The ‘everyone’s got it’ theory: We’re undercounting COVID cases, but by how much?


© David Ryder/Reuters
Microbiologist Milagros Sola processes coronavirus tests in a lab at Madigan Army Medical Center at Joint Base Lewis-McChord, Wash., April 14, 2020.

One of the biggest unknowns regarding COVID-19 is how many people get the disease, recover from it, and develop immunity without being captured in our official statistics — perhaps without showing symptoms at all. Some suggest this number could be incredibly high indeed, implying that the disease spreads quickly but has a lower-than-expected fatality rate.

We should have good answers on this soon thanks to “serology” tests, which detect whether someone has antibodies for COVID (meaning they had the virus at some point in the past even if they are not currently infected). But here I’d like to offer a quick overview of what we already know. My own guess is that while we are substantially undercounting cases, it is unlikely that more than, say, 10 percent of the population already has it. Since about two-thirds of the population needs to get it to achieve “herd immunity,” that would give us a long way to go if we just lift the lockdowns and hope for the best.

To begin, some very simple numbers. At this writing, the U.S. has about 600,000 confirmed cases and a population of about 330 million people. If we are undercounting cases by a factor of ten, that still puts us around 2 percent. To get to 10 percent infected we’d need to be undercounting by a factor of about 50.

So what does the evidence say? Well, there’s a lot of it, pointing in a lot of different directions. Here’s a sampling:

  • To start with the most optimistic piece, a study recently profiled in The Economist points out that states with high rates of COVID-19 also had a lot of amorphous “influenza-like illnesses” earlier in the year. If these illnesses were actually undetected COVID, that would mean lots of cases with symptoms weren’t counted. All told, we could be undercounting cases by a factor of 100 or even 1,000.

. . . well, actually, probably not 1,000, since that would give us more infections than people. Even 100 is officially impossible in New York State now, because it’s diagnosed 1 percent of its entire population.

At the national level, 100-fold undercounting would imply that 20 percent of people have already had it. Cross your fingers but don’t bet on it. On a side note, I recommend this thread from the author of the Economist piece, which provides a lot of context the story doesn’t and forcefully argues against lifting containment measures. (It also links a bunch of data not included in this piece, for those who want a deeper dive.)

  • As I’ve noted on the Corner, a New York hospital tested women giving birth and found that 15 percent were currently infected, overwhelmingly without symptoms. Of course, however, New York is the hardest-hit place in the country, while childbearing-age women are far from the population most susceptible to severe symptoms, making the numbers hard to generalize.
  • San Miguel County in Colorado, a state not particularly affected, is doing antibody tests. Early results for nearly 2,000 people identified just 11 positives and 30 borderline cases. Gangelt, Germany, which was hit hard, found antibodies in 15 percent of its sample (suggesting a fatality rate of 0.4 percent, which would kill about 800,000 Americans if two-thirds of us got it in the pursuit of herd immunity). Iceland, looking for current infections in a random sample of its population, found them less than 1 percent of the time, and about half of those who tested positive reported symptoms. Another paper from Iceland estimates the overall undercount at ten times.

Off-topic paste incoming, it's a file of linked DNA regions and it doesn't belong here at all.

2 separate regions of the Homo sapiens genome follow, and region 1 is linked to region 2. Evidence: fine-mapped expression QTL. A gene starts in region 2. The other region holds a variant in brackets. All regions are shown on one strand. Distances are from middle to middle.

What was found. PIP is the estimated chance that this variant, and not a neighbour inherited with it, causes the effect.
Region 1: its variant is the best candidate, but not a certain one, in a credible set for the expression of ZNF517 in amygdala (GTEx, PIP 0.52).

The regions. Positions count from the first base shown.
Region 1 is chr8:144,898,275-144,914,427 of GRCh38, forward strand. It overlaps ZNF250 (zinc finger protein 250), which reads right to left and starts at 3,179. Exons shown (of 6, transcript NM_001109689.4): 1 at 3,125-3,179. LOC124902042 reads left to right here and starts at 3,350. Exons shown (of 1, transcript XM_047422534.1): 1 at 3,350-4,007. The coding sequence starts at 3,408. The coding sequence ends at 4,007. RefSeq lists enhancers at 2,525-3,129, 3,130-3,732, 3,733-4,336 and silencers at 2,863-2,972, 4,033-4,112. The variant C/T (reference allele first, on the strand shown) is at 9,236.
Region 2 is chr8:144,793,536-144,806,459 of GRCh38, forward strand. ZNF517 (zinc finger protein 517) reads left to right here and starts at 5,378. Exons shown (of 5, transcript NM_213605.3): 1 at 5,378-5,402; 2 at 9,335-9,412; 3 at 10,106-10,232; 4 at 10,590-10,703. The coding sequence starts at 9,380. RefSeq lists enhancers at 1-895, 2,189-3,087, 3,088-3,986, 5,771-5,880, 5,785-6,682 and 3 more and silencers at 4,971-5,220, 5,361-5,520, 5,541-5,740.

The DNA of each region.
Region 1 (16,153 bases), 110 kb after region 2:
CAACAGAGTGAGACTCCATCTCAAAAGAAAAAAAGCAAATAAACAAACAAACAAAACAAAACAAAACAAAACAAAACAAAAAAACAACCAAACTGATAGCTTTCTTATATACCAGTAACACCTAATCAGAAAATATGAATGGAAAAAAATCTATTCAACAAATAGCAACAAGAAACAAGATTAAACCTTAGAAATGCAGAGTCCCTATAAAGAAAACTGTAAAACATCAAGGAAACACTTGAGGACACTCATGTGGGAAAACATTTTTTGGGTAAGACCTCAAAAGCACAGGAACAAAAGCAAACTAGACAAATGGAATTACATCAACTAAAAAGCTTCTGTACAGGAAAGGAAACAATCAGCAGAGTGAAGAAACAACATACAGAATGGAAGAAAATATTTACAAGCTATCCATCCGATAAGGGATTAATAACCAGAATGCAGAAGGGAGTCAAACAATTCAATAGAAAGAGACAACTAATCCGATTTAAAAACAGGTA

• Relying on a combination of the Iceland data and some U.S. travel information, a recent study estimates we’re catching somewhere between 1.5 percent and 14 percent of infections. That’s an undercount of seven- to 67-fold. Another paper says the U.S. government was catching about 7 percent of infections around late March.
  • A Boston homeless shelter found a current-infection rate above one-third in a sample of a few hundred, overwhelmingly asymptomatic. (Indeed, those who tested positive showed about the same level of coughing, fevers, etc., as those who tested negative.) However, viruses will obviously spread quickly in a homeless shelter, and some of the sample developed symptoms after the data were collected.
  • There’s a ton of variation in mortality across countries and U.S. states. Some of this might be chalked up to differences in reporting, not to mention demographics and the time gap between infection and death, but it also likely suggests that “lagging” areas still have a lot of uninfected people. (In other words, even if the hardest-hit places already have herd immunity — a dubious assumption to start with — a lot of people will die if the rest are, er, “brought up to speed.”) There are six countries with per capita death rates more than twice that of the U.S., and New York has about twice the death rate or more, usually much more, of every other state.

Make no mistake, these pieces of information all suggest we’re undercounting infections by quite a bit. A ten- or even 20-fold undercount wouldn’t shock me at all. But it strikes me as wishful thinking to believe the U.S. is anywhere near herd immunity already, which would require us to be undercounting by several-hundred-fold.